Why Your Crowdfunded Campaign Tanked
Raising money is time-consuming and frustrating, particularly when you're not looking for millions upon millions to scale up your operations. Bankers often aren't inclined to lend. Investors may hold out for opportunities to put more money into a company, and might want too much equity in return for what they do provide.
This is where crowdfunding has opened a new frontier for business owners. This still relatively new form of raising capital leverages dedicated social networks of entrepreneurs with companies and investors looking for opportunities. It couldn't be easier to launch a crowdfunding campaign; launching a successful one is a different story.
Here are four reasons why campaigns fail:
1. You didn't nail the presentation.
Social networks may be generally informal, but don't make the mistake of thinking that investors are ever casual. Just ask Lloyd W. Armbrust, II, CEO of Austin-based OwnLocal, which runs websites and does SEO and social media management for small companies.
"We're a Y Combinator company from 2010, so we raised our first chunk of change out of YC," says Armbrust, a veteran entrepreneur. "We had connections, we had some great investors." In 2010, OwnLocal grossed $120,000, with half going to newspapers, radio stations, and TV stations that act as sales agents in their local markets. Partway through 2011, the company was on a million dollar run rate, but needed more cash. So, starting in April, OwnLocal listed itself on an investor site called AngelList.
You can believe that Armbrust had a solid presentation online to catch that interest. "I created a cut-down succinct version of our pitch deck, about four minutes," he says. Then the company posted a video. "The next day, we had 40 meetings set," he says. Eventually he had 10 investors who collectively put in $2 million. "We were talking about a traditional series A, but decided not to because of the number and quality of people we could bring in."
2. You didn't ask for enough.
Experts typically tell entrepreneurs there will be a minimum investment size that is realistic because the amount of work to qualify a $10,000 investment or $100,000 investment is about the same. Traditional investing looks to place larger amounts of money for the sake of efficiency.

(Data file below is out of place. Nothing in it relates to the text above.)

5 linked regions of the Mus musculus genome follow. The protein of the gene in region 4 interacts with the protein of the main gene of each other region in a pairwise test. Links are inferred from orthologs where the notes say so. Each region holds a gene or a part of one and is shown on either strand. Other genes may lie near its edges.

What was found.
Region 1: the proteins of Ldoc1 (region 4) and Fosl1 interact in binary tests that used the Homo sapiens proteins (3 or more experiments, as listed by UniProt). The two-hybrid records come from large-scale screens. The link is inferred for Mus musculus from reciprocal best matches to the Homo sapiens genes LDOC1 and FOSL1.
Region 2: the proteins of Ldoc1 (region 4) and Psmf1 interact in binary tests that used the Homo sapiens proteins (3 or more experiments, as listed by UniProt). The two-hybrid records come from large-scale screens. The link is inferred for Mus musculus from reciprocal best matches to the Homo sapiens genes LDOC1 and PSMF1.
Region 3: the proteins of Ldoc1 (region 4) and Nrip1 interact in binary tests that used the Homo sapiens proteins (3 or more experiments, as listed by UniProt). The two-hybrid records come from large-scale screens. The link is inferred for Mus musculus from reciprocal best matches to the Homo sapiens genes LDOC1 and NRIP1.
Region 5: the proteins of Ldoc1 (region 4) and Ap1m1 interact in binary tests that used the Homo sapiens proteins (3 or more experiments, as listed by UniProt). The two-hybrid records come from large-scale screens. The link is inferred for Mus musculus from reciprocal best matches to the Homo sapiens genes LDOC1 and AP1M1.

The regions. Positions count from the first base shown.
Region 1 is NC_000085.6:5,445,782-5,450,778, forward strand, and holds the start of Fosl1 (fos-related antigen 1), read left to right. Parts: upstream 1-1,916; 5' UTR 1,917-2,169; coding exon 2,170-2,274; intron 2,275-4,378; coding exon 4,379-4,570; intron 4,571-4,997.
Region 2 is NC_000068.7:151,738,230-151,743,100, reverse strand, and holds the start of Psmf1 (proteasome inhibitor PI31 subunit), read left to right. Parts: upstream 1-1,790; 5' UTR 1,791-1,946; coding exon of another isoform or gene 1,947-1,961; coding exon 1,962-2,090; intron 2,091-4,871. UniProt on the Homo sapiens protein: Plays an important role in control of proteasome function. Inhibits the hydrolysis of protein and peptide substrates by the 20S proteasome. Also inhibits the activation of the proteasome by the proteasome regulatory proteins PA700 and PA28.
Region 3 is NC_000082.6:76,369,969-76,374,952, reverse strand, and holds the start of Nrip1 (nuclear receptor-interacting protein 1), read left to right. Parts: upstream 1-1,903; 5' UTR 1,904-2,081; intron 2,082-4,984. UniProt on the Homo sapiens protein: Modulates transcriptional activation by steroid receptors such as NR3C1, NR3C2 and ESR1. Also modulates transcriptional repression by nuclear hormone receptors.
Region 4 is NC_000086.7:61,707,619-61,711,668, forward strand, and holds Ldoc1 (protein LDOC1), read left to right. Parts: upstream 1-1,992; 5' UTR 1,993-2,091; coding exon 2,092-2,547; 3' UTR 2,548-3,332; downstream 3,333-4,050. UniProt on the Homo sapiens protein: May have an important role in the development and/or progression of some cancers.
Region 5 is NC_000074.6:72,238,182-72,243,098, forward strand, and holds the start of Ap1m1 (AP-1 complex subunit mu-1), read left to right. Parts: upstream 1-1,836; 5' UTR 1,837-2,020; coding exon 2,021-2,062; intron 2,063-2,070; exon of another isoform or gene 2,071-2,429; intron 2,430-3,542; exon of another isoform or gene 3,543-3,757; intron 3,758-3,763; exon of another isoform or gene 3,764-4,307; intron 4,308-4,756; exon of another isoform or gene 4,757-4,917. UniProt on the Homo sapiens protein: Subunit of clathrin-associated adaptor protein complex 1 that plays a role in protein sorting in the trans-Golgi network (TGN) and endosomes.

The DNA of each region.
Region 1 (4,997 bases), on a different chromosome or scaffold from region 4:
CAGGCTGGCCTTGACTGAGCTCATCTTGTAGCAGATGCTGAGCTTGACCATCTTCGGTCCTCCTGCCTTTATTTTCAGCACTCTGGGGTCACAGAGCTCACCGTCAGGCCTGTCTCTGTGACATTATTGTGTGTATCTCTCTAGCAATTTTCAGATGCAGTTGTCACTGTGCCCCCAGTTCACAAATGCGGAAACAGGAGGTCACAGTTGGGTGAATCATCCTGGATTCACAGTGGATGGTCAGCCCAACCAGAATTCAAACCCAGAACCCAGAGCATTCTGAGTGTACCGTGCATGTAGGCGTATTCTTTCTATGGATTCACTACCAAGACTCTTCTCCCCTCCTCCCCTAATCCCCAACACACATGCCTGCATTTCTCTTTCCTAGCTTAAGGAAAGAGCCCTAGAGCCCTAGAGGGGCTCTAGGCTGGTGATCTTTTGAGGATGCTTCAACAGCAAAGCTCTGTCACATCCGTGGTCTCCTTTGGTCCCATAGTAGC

In crowdfunding, smaller can often work well, depending on the network you use. Asking for less may seem like a safe approach, particularly on sites like Kickstarter.com, where you get nothing if you don't meet your funding goal. But it can be a mistake.
Many companies that look for smaller amounts of money find that they didn't look for enough to be successful in their ventures. "From the outside, it can seem like every project on Kickstarter is a success," says Joe Demin, founder of Yellow Leaf Hammocks, which had a Kickstarter goal to raise $10,000 and pulled in $11,400. "Until you start digging, you don't realize that a lot of the projects that meet their funding goal still don't necessarily make a profit."
3. You didn't put enough work into working the crowd.
Many also assume that the crowdfunding process is relatively easy compared to traditional ways. Not at all. "There is also a huge amount of time and hustle it takes to build momentum before your campaign opens to the public," Demin says. "There is [also] a lot of vagueness surrounding Kickstarter: their guidelines, the way they select campaigns to feature, etc. It feels a little like you're pledging a secret society when you take the leap."
Dennis Caraher, together with his wife Janet Street, started a side business called Easy Keepers, which sells non-toxic bendable toys. They raised only $4,863 of a $12,000 goal on Kickstarter. "We probably should have built up our fan base before we jumped in," he says. "We thought that… and this is probably a little bit of magical thinking… the video [we produced on the product] is so good that people will be looking for it. But there are thousands and thousands of Kickstarters, so the chance of you attracting attention is pretty remote."
4. You failed to put your eggs in different baskets.
Most important is to remember that crowdfunding may not become your path to capital. "Even if you make your Kickstarter goal, it doesn't mean you're going to make it in the business," Caraher says. "You still need a solid business plan and all the things you need to start a business."
But then, there's a lot more available from crowdfunding than just money. You can build support and the beginning of a loyal customer base. That ultimately can be worth far more than short-range funding.
ERIK SHERMAN | Columnist
Erik Sherman's work has appeared in such publications as The Wall Street Journal, The New York Times Magazine, and Fortune. He also blogs for CBS MoneyWatch.